From a Chicago rapper confronting death to a gender-fluid rocker discovering a deeper inner-power
Narrowing down a year-end list is always a challenge, but here are the albums I found myself returning to repeatedly over the course of 2018.
1. Saba, CARE FOR ME (Saba Pivot)
Shattering yet completely life-affirming, the latest from Chicago's Saba is rooted in the untimely death of the rapper's cousin, born Walter Long, Jr., who was killed last year. The album opens amid solitude — “I'm so alone,” Saba repeats — and closes with a benediction. In between, the rapper wrestles with his grief, his love/hate relationship with his city and an environment in which black life is consistently devalued. “They want a barcode on my wrist/To auction off the kids that don't fit their description of a utopia (black),” he raps on “Life.” In exploring the temporary nature of existence, however, the rapper has emerged with a work that will undoubtedly endure.
2. Lucy Dacus, Historian (Matador)
Dacus, who also found success this year alongside Phoebe Bridgers and Julien Baker in the great boygenius, embraces the slow burn on her stately sophomore album, which finds the musician confronting issues of mortality on songs like the seven-minute epic “Pillar of Truth.” “I am weak looking at you,” Dacus sings upon viewing her grandmother on her deathbed. Even so, the music never buckles.
3. Noname, Room 25 (self-released)
The Chicago-raised, Los Angeles-based singer and rapper is aces whether she's documenting American tragedies (“Prayer Song” addresses, among other things, the lingering effects of slavery) or unraveling her own (“Don't Forget About Me” delves into everything from past substance abuse to Noname's guilt over leaving her hometown behind for sunny California).
4. Kacey Musgraves, Golden Hour (MCA Nashville)
While news headlines paint an increasingly dark picture of both our country and planet, Musgraves fills her radically optimistic new album with songs that detail the singer and songwriter's wide-eyed wonder at her outside surroundings (the weightless “Oh, What a World”) and the inner palpitations brought on by new love (“Butterflies”).
5. Wild Pink, Yolk in the Fur (Tiny Engines)
“I think there's definitely some cathartic value to [the music] … but I don't like to get too…” Wild Pink singer John Ross told Alive in 2016, momentarily trailing off. “Well, I was going to say I don't want to get too precious about it, but I guess I do.” The band's dreamy sophomore album reflects this urge, building rich sonic worlds that emit the soft, starlit glow of late-summer fireflies.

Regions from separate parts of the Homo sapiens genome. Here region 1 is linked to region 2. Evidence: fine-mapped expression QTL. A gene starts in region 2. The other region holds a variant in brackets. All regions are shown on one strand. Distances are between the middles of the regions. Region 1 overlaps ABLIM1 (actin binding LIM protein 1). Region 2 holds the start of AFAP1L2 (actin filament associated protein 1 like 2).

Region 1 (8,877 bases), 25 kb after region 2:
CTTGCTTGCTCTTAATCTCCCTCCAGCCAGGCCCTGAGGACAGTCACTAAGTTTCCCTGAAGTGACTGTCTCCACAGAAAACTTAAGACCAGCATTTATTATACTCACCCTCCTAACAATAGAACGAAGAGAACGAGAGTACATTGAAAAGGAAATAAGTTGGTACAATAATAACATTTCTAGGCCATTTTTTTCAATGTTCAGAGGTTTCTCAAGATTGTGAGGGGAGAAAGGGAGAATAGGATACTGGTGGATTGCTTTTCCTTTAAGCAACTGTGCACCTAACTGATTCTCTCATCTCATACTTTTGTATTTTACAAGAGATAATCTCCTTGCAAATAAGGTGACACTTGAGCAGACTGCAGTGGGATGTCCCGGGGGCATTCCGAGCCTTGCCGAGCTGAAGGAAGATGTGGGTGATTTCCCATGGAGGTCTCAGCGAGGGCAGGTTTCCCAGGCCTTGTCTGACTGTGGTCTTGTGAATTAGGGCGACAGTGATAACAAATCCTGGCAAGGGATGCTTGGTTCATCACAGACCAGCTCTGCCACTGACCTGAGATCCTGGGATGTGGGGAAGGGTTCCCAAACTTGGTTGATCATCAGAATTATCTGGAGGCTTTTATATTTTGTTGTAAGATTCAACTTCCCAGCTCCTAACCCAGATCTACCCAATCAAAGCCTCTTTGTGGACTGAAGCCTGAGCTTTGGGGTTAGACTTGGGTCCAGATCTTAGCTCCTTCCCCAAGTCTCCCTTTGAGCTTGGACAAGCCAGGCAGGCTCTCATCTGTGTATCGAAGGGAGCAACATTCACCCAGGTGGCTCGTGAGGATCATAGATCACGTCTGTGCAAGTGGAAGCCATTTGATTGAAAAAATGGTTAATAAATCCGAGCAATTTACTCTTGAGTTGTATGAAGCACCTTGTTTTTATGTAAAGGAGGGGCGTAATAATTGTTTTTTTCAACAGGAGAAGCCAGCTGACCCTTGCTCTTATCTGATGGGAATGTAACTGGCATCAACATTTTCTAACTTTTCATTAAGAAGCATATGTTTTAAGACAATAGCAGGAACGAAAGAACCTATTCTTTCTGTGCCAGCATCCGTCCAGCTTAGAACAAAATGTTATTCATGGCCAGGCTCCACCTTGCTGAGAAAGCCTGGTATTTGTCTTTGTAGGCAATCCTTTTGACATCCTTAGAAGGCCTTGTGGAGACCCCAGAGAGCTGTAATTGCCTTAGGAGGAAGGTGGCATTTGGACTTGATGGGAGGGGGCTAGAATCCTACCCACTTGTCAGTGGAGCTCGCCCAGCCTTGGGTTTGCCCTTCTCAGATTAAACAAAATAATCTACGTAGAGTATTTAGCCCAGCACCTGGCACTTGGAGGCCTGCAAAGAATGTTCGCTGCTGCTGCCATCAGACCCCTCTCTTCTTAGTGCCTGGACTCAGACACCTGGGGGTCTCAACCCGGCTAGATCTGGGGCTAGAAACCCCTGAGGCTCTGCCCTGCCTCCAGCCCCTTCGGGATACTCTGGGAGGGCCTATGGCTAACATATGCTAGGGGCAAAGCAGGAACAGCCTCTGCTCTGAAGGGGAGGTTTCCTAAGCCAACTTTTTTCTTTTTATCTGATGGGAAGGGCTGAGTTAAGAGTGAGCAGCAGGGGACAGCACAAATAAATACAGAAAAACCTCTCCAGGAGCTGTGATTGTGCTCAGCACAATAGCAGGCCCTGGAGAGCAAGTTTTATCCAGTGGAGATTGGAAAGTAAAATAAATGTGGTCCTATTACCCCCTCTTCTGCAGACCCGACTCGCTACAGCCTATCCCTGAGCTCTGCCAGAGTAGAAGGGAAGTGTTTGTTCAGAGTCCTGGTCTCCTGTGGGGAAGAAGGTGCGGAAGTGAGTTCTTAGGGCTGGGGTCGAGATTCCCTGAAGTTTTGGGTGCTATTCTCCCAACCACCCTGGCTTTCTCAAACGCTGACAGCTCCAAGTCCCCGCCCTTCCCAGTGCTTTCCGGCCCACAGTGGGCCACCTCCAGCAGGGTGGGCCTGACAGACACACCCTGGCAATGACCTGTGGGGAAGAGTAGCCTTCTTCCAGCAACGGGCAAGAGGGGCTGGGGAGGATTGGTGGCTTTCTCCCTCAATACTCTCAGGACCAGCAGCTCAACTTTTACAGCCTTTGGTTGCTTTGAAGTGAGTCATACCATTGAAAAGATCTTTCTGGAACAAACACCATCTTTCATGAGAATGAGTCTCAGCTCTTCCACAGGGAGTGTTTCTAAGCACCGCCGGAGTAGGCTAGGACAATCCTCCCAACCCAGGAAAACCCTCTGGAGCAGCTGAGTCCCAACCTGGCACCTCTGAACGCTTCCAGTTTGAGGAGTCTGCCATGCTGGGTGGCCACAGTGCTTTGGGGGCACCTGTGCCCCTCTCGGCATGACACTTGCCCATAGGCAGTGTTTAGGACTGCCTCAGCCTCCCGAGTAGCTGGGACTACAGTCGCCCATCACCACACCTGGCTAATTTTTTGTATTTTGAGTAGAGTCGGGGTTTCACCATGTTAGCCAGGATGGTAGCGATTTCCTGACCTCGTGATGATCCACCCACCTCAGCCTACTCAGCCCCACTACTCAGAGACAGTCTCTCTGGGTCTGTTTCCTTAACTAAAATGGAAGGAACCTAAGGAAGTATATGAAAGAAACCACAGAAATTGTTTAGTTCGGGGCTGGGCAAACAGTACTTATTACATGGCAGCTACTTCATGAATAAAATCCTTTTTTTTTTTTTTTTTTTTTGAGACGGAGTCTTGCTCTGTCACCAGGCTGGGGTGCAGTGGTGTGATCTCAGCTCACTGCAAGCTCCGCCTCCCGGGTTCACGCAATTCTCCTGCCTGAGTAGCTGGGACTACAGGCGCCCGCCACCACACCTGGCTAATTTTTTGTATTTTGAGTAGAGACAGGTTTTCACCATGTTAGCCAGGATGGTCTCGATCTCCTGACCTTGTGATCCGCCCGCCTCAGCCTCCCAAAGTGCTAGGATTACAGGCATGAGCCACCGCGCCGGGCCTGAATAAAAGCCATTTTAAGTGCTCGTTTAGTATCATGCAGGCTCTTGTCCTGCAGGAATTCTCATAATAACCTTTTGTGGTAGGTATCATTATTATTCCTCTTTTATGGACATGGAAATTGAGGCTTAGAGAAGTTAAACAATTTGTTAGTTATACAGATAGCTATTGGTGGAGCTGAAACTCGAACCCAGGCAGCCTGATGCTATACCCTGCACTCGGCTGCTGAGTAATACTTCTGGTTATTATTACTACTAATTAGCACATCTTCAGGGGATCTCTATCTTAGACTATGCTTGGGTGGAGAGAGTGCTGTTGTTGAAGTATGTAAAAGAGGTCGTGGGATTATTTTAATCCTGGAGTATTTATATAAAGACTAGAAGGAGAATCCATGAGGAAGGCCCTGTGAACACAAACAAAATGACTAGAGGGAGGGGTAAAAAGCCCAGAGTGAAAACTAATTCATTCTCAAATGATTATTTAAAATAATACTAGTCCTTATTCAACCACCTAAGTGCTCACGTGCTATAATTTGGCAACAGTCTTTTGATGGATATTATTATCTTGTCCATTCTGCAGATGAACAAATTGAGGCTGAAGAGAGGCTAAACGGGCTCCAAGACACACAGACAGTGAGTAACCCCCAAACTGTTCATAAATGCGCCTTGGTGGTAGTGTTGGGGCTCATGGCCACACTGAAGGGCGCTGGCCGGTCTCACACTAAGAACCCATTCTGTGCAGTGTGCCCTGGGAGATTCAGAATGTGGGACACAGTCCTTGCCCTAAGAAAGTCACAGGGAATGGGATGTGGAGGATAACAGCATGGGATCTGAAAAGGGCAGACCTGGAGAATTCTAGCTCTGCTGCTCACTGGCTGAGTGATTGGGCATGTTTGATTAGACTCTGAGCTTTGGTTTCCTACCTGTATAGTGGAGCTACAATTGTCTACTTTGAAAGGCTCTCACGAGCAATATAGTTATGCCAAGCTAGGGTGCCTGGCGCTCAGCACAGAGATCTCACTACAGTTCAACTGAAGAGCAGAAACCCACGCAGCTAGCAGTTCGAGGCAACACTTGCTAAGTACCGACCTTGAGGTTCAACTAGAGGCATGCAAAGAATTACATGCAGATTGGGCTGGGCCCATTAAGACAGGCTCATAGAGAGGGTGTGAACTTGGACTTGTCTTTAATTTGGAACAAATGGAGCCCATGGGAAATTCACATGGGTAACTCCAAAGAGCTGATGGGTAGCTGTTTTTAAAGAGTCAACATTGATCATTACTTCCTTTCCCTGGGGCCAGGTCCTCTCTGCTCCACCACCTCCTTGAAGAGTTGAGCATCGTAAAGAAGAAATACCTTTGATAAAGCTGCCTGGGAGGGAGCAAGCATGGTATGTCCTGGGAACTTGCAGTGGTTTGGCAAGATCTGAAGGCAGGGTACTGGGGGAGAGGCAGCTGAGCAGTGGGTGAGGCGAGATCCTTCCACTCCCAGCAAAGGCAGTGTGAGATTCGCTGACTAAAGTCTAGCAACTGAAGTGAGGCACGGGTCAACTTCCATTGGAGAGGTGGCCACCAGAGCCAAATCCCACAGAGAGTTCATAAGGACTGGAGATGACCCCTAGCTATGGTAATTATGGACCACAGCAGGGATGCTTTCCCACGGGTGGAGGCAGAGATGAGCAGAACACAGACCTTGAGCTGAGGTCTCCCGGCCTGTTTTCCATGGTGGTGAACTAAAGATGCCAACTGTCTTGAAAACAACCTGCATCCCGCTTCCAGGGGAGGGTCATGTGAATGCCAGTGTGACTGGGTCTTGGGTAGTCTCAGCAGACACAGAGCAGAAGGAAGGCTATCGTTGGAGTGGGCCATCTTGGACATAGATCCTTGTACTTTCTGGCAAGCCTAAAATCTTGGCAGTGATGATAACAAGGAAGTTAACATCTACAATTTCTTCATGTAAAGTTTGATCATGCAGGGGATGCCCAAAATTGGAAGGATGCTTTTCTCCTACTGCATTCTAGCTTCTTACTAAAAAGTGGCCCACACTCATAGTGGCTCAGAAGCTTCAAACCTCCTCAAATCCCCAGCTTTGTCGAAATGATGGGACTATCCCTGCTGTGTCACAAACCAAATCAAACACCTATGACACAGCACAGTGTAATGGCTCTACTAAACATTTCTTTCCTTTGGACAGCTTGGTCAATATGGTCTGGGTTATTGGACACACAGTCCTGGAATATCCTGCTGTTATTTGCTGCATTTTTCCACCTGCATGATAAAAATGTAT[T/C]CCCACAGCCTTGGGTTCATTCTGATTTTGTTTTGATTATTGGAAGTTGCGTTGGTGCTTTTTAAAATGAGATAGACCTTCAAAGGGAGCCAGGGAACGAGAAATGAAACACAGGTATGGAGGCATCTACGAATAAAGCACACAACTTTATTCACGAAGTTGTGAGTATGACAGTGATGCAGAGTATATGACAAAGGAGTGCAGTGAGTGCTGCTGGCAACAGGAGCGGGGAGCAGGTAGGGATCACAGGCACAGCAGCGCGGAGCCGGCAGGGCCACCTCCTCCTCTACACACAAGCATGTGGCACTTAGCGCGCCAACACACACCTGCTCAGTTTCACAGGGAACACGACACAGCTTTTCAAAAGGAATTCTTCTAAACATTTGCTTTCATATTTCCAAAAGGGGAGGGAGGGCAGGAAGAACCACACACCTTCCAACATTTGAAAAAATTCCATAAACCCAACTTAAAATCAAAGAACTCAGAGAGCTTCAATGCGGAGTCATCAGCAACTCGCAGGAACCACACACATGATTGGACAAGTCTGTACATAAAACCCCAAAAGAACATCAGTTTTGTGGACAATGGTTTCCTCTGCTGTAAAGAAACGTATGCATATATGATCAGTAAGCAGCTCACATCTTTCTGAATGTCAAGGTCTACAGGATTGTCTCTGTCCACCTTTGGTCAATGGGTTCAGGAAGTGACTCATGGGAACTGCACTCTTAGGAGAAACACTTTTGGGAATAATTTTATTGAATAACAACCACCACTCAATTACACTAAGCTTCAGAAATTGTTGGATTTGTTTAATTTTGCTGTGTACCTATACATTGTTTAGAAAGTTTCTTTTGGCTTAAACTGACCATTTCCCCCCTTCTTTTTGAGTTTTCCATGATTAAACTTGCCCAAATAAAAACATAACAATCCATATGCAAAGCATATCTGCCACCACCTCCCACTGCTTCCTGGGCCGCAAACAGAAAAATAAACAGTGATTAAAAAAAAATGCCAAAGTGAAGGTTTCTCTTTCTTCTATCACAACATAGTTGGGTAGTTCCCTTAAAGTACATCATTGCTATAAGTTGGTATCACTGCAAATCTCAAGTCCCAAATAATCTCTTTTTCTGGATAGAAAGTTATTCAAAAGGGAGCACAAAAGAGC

6. Amanda Shires, To the Sunset (Silver Knife/Thirty Tigers)
Shires' seventh album is a career-best, filled with richly detailed character sketches that trace the daily routines of working-class survivors, or, in the case of the chilling “Wasn't I Paying Attention,” a life on the fringes who couldn't be saved.
7. Spiritualized, And Nothing Hurt (Fat Possum)
With Spiritualized, Jason Pierce has long recorded albums that swing from cacophonous outbursts of noise to moments of space-still beauty—often within the same song. And Nothing Hurt continues this trend, its widescreen, space-rock tracks suggesting lives equally capable of destruction and divinity.
8. Mitski, Be the Cowboy (Dead Oceans)
On her fifth album, the NYC-based indie rocker moved farther from her lo-fi roots, even as her tangled love songs continue to tread messy, emotionally conflicted terrain. “I gave too much of my heart tonight,” she offers on a serrated “Remember My Name,” though she offers little consideration to reining in that urge.
9. Ashley McBryde, Girl Going Nowhere (Warner Bros. Nashville)
Though often musically outsized, the record is largely shaped by its detail work. Throughout, McBryde paints a moving portrait of the people populating small-town America, from those seeking escape in off-radar watering holes (“A Little Dive Bar in Dahlonega”) to an addict struggling to maintain a semblance of humanity amid a clutter of stolen spoons and residue-laden tinfoil (“Livin' Next to Leroy”).
10. Ezra Furman, Transangelic Exodus (Bella Union)
Furman's latest rock opus doubles as a call for the outcast, the overlooked and the relentlessly “othered” to realize they're neither defenseless nor alone. “I've looked deep inside this frail human body and I know that I carry a power,” Furman sings on the hymn-like “God Lifts Up the Lowly,” sounding as though he hopes to awaken similar feelings within his listeners.